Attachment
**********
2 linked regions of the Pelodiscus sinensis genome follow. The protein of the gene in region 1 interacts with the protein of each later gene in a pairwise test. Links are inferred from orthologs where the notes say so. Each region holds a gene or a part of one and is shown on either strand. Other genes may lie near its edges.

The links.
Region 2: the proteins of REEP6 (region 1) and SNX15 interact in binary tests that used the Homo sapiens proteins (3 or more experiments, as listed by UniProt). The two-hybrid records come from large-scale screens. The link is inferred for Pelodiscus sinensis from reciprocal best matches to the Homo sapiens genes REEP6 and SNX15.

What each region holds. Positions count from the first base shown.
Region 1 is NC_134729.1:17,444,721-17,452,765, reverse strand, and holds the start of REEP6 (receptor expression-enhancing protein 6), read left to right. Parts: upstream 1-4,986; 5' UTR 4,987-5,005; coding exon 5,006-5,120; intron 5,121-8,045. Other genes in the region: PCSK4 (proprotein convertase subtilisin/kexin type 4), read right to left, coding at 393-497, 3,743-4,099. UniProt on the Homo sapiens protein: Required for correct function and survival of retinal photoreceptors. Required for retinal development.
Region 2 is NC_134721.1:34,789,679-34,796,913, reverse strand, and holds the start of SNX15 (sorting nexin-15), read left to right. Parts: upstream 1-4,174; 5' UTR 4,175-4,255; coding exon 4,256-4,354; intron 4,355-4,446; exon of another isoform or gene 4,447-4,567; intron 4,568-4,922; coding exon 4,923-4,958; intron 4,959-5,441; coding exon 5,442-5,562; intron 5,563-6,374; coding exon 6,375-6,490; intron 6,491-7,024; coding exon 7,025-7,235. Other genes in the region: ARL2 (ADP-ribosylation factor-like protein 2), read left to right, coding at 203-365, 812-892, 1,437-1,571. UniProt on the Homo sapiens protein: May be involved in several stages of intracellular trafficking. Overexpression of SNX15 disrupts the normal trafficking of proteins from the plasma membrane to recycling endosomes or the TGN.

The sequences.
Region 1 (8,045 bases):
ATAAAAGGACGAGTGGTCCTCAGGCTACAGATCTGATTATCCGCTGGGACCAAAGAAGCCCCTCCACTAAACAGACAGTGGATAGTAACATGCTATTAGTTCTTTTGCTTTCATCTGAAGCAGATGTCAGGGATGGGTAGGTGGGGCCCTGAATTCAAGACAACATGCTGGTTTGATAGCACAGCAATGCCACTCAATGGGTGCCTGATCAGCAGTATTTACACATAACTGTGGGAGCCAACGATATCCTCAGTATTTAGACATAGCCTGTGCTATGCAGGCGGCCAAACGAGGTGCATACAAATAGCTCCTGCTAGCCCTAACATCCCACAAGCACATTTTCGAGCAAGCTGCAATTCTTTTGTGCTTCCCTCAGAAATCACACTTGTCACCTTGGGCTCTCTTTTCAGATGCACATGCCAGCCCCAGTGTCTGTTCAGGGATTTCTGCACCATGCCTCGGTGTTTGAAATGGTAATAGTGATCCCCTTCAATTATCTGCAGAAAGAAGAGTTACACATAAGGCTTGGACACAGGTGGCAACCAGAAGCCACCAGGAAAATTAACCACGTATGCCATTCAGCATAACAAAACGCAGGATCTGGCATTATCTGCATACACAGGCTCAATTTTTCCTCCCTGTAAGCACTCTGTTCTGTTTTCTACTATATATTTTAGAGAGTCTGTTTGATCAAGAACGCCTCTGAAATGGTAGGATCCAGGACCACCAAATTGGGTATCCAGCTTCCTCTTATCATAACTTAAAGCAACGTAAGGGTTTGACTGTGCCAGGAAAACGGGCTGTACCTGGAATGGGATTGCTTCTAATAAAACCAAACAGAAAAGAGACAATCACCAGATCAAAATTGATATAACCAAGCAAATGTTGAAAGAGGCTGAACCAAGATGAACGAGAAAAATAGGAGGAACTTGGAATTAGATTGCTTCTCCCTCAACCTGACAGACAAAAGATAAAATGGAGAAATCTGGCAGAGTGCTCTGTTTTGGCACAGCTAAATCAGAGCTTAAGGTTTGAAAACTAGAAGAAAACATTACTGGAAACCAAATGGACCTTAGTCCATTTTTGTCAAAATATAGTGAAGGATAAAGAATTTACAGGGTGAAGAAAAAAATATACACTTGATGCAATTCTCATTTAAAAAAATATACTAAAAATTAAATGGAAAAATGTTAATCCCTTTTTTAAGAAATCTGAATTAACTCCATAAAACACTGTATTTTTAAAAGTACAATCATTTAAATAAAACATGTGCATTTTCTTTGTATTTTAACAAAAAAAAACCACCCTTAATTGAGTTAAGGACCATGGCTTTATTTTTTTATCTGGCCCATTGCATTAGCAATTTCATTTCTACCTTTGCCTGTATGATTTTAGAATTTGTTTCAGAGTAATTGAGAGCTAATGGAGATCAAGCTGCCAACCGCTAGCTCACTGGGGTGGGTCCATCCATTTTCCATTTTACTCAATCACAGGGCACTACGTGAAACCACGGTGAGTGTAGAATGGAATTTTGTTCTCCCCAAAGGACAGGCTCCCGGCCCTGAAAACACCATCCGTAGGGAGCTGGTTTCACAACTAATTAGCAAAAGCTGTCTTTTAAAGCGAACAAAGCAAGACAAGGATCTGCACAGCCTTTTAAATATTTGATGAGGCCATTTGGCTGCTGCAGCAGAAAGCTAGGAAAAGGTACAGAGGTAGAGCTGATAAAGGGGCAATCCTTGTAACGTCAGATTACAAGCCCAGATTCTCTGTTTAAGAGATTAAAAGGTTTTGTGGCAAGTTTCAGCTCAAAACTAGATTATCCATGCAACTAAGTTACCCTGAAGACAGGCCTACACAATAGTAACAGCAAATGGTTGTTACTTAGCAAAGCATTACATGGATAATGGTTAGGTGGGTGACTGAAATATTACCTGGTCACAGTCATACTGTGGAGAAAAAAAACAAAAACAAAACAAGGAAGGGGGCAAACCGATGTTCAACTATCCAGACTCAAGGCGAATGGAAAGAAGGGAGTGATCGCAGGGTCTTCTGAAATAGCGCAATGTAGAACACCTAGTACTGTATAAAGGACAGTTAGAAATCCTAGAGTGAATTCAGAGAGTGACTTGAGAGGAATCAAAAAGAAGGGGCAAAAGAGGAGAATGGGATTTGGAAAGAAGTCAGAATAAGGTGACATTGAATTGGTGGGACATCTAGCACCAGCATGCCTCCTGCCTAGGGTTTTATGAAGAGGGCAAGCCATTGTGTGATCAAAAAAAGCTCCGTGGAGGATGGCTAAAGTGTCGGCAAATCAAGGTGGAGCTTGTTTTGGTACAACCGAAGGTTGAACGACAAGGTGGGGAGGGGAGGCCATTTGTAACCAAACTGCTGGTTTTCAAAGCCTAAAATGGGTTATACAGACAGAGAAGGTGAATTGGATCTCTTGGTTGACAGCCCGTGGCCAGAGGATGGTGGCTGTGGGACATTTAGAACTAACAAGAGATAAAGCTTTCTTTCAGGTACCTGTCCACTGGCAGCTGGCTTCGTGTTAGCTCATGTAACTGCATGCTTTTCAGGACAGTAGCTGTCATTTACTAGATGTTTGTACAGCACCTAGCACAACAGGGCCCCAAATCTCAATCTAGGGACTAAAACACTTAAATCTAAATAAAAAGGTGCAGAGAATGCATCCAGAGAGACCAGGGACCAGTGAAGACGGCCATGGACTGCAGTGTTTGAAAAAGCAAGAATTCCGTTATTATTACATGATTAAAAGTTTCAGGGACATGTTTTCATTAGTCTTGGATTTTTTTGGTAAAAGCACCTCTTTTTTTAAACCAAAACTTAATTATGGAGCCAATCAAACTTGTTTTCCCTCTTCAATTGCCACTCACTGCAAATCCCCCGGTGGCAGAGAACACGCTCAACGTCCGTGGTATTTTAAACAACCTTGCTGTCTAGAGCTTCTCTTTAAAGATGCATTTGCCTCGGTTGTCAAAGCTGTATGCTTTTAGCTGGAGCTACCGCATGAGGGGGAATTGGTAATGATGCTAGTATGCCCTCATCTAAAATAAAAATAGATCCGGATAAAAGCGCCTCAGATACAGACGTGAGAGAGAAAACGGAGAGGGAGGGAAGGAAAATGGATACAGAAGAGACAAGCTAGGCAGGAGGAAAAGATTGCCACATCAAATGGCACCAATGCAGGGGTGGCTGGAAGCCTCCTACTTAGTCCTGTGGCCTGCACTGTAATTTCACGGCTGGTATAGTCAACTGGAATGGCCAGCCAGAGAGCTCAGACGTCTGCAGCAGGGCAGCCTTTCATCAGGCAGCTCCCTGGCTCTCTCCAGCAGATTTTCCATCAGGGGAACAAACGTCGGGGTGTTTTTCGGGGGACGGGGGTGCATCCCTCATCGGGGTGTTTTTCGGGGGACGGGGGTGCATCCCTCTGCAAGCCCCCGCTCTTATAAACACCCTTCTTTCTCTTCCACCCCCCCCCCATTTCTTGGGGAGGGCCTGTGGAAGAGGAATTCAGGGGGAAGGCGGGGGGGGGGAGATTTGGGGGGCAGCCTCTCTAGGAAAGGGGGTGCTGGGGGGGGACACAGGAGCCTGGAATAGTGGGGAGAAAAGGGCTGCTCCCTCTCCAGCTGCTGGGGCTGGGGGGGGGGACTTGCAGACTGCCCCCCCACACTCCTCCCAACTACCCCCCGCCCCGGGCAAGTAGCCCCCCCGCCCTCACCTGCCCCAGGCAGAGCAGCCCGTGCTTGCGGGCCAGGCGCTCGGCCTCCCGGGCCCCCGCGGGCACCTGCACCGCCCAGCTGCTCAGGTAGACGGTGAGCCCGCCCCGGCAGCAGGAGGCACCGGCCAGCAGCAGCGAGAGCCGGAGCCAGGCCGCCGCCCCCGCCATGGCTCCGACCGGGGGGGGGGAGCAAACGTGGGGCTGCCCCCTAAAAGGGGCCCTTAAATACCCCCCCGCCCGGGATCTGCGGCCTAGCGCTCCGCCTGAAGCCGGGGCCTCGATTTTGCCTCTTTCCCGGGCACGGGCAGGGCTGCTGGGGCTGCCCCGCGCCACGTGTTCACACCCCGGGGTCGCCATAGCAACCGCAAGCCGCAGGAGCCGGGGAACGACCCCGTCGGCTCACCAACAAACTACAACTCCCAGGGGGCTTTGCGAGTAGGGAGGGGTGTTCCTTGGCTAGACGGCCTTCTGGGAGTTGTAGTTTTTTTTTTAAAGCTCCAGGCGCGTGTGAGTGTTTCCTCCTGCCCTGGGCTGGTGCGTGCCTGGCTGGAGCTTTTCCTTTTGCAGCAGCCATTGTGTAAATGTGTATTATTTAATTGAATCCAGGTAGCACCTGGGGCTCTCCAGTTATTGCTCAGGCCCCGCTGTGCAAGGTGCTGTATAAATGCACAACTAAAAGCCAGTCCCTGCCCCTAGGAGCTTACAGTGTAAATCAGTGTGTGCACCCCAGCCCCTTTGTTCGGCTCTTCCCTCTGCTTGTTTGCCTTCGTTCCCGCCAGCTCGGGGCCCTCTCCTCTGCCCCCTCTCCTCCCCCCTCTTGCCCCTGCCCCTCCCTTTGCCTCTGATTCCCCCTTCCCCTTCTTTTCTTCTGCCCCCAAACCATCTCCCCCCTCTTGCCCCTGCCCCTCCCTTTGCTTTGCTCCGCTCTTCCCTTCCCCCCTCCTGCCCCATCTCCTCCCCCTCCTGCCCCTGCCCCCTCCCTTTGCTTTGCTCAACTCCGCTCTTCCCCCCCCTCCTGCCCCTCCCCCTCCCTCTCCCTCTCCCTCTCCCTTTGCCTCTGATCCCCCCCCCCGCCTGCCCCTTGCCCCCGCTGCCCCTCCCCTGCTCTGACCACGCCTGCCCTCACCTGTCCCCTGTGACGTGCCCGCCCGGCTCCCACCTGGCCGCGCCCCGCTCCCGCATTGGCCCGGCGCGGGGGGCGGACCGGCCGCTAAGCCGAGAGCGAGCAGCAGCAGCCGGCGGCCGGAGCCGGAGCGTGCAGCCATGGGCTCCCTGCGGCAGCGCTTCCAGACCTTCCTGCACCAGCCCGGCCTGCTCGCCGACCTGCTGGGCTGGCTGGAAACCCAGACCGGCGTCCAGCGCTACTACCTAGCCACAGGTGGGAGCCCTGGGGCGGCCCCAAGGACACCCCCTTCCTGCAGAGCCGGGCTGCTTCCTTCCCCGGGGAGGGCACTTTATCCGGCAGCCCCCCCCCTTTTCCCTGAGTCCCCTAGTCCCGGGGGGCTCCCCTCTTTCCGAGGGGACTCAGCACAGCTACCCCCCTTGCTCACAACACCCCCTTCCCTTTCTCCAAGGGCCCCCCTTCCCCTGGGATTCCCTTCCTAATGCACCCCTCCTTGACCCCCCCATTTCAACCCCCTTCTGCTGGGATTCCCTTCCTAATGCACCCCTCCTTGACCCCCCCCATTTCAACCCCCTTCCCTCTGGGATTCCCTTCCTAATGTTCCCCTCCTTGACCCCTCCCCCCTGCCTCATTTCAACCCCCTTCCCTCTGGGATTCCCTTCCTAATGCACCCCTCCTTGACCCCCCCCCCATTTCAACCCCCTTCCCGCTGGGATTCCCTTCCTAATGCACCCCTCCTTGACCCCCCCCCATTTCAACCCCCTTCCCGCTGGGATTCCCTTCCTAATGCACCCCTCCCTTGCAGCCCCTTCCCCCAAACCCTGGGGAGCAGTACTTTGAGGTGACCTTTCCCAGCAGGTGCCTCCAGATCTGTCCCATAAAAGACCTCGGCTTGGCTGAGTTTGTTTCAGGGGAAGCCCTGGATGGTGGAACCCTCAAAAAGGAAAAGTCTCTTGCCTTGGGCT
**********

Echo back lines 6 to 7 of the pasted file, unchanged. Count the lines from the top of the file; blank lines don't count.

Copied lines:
Region 2 is NC_134721.1:34,789,679-34,796,913, reverse strand, and holds the start of SNX15 (sorting nexin-15), read left to right. Parts: upstream 1-4,174; 5' UTR 4,175-4,255; coding exon 4,256-4,354; intron 4,355-4,446; exon of another isoform or gene 4,447-4,567; intron 4,568-4,922; coding exon 4,923-4,958; intron 4,959-5,441; coding exon 5,442-5,562; intron 5,563-6,374; coding exon 6,375-6,490; intron 6,491-7,024; coding exon 7,025-7,235. Other genes in the region: ARL2 (ADP-ribosylation factor-like protein 2), read left to right, coding at 203-365, 812-892, 1,437-1,571. UniProt on the Homo sapiens protein: May be involved in several stages of intracellular trafficking. Overexpression of SNX15 disrupts the normal trafficking of proteins from the plasma membrane to recycling endosomes or the TGN.

The sequences.